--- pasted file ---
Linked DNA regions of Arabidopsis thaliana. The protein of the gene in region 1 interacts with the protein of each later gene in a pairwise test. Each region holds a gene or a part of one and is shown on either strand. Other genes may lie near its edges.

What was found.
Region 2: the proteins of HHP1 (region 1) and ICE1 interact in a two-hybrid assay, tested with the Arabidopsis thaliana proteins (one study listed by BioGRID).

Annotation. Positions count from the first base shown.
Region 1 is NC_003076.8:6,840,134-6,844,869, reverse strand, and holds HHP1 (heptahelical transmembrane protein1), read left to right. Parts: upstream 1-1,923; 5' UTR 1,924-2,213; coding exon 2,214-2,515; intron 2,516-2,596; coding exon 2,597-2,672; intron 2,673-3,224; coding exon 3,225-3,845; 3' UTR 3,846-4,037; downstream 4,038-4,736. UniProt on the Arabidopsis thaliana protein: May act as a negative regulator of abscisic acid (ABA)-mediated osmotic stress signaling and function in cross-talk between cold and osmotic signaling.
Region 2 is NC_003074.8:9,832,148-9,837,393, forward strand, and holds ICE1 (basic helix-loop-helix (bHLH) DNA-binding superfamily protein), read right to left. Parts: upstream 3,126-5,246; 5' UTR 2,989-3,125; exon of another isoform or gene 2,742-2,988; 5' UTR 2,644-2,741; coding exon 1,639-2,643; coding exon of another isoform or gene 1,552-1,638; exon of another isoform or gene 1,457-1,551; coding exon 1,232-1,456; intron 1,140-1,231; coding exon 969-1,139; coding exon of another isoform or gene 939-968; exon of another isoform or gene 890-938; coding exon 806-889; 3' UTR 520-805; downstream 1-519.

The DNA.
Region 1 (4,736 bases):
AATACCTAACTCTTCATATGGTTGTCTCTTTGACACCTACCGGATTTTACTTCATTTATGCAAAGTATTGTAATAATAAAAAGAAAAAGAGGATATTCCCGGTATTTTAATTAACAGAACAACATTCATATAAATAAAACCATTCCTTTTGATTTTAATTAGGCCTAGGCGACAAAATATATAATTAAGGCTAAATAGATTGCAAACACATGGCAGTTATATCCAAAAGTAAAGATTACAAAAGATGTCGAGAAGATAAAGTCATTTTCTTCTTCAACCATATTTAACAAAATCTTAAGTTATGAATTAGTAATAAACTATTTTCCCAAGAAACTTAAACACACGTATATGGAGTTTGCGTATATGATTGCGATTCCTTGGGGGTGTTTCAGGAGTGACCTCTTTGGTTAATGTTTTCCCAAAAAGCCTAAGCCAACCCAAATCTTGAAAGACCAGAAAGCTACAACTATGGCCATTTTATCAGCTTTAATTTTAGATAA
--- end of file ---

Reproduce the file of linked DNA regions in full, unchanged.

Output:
Linked DNA regions of Arabidopsis thaliana. The protein of the gene in region 1 interacts with the protein of each later gene in a pairwise test. Each region holds a gene or a part of one and is shown on either strand. Other genes may lie near its edges.

What was found.
Region 2: the proteins of HHP1 (region 1) and ICE1 interact in a two-hybrid assay, tested with the Arabidopsis thaliana proteins (one study listed by BioGRID).

Annotation. Positions count from the first base shown.
Region 1 is NC_003076.8:6,840,134-6,844,869, reverse strand, and holds HHP1 (heptahelical transmembrane protein1), read left to right. Parts: upstream 1-1,923; 5' UTR 1,924-2,213; coding exon 2,214-2,515; intron 2,516-2,596; coding exon 2,597-2,672; intron 2,673-3,224; coding exon 3,225-3,845; 3' UTR 3,846-4,037; downstream 4,038-4,736. UniProt on the Arabidopsis thaliana protein: May act as a negative regulator of abscisic acid (ABA)-mediated osmotic stress signaling and function in cross-talk between cold and osmotic signaling.
Region 2 is NC_003074.8:9,832,148-9,837,393, forward strand, and holds ICE1 (basic helix-loop-helix (bHLH) DNA-binding superfamily protein), read right to left. Parts: upstream 3,126-5,246; 5' UTR 2,989-3,125; exon of another isoform or gene 2,742-2,988; 5' UTR 2,644-2,741; coding exon 1,639-2,643; coding exon of another isoform or gene 1,552-1,638; exon of another isoform or gene 1,457-1,551; coding exon 1,232-1,456; intron 1,140-1,231; coding exon 969-1,139; coding exon of another isoform or gene 939-968; exon of another isoform or gene 890-938; coding exon 806-889; 3' UTR 520-805; downstream 1-519.

The DNA.
Region 1 (4,736 bases):
AATACCTAACTCTTCATATGGTTGTCTCTTTGACACCTACCGGATTTTACTTCATTTATGCAAAGTATTGTAATAATAAAAAGAAAAAGAGGATATTCCCGGTATTTTAATTAACAGAACAACATTCATATAAATAAAACCATTCCTTTTGATTTTAATTAGGCCTAGGCGACAAAATATATAATTAAGGCTAAATAGATTGCAAACACATGGCAGTTATATCCAAAAGTAAAGATTACAAAAGATGTCGAGAAGATAAAGTCATTTTCTTCTTCAACCATATTTAACAAAATCTTAAGTTATGAATTAGTAATAAACTATTTTCCCAAGAAACTTAAACACACGTATATGGAGTTTGCGTATATGATTGCGATTCCTTGGGGGTGTTTCAGGAGTGACCTCTTTGGTTAATGTTTTCCCAAAAAGCCTAAGCCAACCCAAATCTTGAAAGACCAGAAAGCTACAACTATGGCCATTTTATCAGCTTTAATTTTAGATAA